Presentation Authors: Edward Capoccia*, Matthew Ziegelmann, Jacob Emerson, Claudia Ofori-Marfoh, Joseph Lankford, Laurence Levine, Chicago, IL
Introduction: We sought to evaluate patient-reported outcomes in men with PD who elect conservative management without surgery or intralesional collagenase Clostridium histolyticum (CCH).
Methods: We identified all patients with PD evaluated at our institution by a single provider between May 2012 and January 2018 who elected non-surgical and non-CCH management. A PD-specific questionnaire was sent via email software to all who met inclusion criteria. The questionnaire included assessments of changes in penile deformity, sexual function, and psychological aspects of PD from the time of initial diagnosis to present.
Results: A total of 101/514 (19.7%) patients responded to our email questionnaire. The median age was 55 (IQR 48;60) and median PD duration prior to survey completion was 45 months (IQR 28.5;64). Prior treatments included penile traction (PT; 55%), oral therapy (37%), intralesional injections other than CCH (8%), and 29% reported no prior treatment. 49% of patients reported at least some improvement in their curvature including 18% with â€œmild improvementâ€ ( < 30 degrees), 23% with â€œsignificant improvementâ€ (>30 degrees), and 8% with resolution. 84% of patients reported penile length loss at baseline, with > 30% reporting further shortening. Moreover, 63% reported that PD negatively impacted their self-esteem and 68% reported that PD negatively impacted their partnersâ€™ well-being. Men ranked length loss as the most bothersome aspect of PD. In subgroup analysis, men reporting at least a mild improvement in their curvature were more likely to also have improvement in their length loss (50% vs 24%, p=0.001) and were less likely to have a negative impact on current or prior sexual relationships (51% vs 68%, p=0.04). In those patients who did not pursue any treatment, penile curvature improvement rates were lower (24% vs 49%; p=0.017). Men who underwent PT more likely to report improvement in their curvature (64% vs 27%, p=0.0005) and length loss (35% vs 10%, p=0.0075).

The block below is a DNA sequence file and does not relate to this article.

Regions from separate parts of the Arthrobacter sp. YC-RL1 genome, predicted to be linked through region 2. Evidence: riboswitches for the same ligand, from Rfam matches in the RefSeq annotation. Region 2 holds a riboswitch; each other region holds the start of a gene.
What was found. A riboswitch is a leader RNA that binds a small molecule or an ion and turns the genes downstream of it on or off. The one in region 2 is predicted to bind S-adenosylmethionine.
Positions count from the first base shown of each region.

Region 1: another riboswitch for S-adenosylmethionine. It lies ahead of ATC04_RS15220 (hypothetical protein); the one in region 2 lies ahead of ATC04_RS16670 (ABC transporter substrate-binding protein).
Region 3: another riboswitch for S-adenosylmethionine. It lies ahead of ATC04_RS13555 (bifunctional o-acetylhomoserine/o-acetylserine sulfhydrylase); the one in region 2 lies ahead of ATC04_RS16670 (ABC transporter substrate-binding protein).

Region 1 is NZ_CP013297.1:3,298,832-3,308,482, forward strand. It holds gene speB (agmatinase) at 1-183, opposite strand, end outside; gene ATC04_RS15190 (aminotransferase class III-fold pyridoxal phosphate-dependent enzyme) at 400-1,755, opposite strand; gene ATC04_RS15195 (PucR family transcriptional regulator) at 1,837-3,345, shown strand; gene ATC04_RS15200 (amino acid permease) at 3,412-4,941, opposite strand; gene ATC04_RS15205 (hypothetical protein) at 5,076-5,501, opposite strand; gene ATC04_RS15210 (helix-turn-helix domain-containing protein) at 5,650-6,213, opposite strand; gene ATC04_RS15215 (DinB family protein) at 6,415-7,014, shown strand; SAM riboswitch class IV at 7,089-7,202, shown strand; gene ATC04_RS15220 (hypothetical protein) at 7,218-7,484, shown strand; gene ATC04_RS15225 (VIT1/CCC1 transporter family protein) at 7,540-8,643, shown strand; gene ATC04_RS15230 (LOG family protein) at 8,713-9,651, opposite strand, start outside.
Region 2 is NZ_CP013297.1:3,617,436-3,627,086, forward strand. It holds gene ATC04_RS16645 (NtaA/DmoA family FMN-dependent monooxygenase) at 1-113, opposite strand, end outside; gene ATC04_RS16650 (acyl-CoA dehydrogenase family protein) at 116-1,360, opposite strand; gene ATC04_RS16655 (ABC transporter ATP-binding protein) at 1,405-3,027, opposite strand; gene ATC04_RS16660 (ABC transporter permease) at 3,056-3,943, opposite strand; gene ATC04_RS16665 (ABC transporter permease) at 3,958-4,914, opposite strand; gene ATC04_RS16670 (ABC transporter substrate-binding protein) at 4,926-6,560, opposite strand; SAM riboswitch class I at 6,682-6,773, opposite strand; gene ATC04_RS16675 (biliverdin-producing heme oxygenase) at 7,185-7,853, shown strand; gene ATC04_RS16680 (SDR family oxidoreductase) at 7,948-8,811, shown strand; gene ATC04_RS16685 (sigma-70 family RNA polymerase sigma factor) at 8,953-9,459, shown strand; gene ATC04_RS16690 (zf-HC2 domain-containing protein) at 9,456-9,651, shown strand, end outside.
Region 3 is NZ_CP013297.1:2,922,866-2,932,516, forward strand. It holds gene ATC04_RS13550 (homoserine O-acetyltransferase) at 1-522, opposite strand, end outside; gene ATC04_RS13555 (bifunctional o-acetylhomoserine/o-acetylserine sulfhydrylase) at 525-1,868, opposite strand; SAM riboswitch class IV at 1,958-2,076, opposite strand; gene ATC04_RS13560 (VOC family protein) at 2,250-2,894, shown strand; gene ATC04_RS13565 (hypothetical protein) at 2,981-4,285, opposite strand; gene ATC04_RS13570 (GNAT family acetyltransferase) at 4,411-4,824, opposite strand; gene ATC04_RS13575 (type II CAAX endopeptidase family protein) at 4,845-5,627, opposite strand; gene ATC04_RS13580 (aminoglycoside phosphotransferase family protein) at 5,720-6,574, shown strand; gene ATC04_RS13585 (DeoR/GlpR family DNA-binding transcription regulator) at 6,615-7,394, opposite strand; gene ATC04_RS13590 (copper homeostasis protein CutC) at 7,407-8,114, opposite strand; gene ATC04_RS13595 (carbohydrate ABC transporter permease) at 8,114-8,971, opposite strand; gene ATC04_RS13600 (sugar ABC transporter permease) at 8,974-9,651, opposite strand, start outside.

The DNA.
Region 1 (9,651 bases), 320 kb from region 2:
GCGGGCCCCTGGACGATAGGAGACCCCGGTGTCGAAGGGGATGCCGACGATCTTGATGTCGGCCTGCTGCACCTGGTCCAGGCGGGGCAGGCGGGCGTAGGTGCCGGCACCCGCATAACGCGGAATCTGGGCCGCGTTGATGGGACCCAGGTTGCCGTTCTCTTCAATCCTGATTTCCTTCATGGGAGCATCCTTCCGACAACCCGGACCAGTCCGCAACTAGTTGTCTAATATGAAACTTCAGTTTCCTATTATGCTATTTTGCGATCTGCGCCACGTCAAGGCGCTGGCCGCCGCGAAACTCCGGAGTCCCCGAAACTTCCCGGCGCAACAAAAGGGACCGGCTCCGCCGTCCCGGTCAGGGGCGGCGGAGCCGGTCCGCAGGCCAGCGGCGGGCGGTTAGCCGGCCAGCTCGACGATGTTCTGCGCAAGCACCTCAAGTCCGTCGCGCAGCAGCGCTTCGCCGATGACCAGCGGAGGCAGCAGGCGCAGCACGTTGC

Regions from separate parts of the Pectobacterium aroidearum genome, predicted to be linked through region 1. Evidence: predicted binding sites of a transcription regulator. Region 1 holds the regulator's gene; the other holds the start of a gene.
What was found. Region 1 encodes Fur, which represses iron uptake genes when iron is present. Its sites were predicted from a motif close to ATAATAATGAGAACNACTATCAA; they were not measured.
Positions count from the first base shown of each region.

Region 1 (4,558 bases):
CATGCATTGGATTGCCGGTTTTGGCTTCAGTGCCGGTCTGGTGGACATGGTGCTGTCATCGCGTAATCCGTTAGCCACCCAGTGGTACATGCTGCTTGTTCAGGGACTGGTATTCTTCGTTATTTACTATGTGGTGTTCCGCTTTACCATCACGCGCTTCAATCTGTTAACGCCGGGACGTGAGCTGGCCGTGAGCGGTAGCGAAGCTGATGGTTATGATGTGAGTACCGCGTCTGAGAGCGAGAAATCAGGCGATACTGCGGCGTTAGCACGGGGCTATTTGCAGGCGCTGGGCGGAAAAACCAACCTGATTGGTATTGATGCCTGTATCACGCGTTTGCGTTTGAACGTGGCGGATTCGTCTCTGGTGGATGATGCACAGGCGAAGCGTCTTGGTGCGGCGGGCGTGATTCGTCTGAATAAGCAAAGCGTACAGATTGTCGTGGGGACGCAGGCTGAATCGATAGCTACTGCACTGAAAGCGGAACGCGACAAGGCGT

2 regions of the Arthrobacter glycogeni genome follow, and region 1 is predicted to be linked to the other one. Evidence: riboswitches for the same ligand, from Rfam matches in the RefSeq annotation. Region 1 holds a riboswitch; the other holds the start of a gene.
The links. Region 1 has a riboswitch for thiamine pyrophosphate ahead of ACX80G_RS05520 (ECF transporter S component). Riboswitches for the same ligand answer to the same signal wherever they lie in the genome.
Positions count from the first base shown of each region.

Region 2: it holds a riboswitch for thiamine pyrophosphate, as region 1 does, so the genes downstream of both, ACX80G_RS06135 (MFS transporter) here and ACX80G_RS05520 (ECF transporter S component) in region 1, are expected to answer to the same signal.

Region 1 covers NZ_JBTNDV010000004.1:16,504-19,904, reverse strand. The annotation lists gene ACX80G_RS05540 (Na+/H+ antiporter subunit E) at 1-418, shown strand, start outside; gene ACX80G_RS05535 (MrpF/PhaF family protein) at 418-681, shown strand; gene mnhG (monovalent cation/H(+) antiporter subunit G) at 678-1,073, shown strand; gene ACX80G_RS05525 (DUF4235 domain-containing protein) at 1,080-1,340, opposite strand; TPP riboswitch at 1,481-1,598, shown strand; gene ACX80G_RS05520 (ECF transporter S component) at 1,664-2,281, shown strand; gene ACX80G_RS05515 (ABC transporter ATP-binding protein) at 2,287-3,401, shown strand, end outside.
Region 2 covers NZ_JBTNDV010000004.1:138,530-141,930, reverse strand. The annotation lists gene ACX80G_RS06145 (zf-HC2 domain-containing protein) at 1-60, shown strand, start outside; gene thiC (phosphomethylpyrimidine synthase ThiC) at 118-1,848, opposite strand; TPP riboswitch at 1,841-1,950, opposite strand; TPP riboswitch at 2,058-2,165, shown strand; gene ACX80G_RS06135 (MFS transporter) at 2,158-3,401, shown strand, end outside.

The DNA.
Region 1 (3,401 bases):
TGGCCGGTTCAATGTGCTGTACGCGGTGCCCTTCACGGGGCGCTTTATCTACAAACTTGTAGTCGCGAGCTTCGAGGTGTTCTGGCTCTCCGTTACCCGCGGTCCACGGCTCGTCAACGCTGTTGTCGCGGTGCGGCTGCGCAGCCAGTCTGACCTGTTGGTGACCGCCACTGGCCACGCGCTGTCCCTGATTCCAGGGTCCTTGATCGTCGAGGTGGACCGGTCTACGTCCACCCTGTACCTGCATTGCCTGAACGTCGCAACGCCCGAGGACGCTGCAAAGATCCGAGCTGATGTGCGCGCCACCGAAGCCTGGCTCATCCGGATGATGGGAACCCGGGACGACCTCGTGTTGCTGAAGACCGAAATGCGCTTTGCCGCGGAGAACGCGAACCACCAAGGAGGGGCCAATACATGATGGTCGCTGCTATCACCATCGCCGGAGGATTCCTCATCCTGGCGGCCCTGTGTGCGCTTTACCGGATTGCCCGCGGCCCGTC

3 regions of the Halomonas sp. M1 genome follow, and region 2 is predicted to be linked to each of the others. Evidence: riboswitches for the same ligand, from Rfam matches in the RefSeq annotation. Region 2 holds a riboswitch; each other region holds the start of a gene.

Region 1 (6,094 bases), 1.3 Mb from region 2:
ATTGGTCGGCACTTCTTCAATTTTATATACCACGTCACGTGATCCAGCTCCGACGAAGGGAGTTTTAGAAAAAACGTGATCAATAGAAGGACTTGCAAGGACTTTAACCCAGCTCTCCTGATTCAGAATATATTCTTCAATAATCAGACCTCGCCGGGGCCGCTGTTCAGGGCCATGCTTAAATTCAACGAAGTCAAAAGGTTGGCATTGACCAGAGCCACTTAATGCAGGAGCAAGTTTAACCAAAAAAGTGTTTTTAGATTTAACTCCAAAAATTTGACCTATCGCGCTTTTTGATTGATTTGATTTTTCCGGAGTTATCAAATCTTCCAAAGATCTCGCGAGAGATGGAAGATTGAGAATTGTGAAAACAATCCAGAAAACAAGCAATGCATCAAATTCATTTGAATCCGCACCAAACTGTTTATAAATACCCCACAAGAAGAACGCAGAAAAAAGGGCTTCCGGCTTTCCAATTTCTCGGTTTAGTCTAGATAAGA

Conclusions: Our survey provides important data on patient-reported outcomes in men electing non-surgical and non-CCH interventions. Although 49% of men noted at least a mild improvement in their curvature over time, a majority had declining erectile function, decreased intercourse satisfaction, and psychosocial distress. Men who elected treatment with oral, PT, and non-CCH intralesional injections were more likely to report subjective improvement in curvature and penile length. These data are useful when counseling men with PD.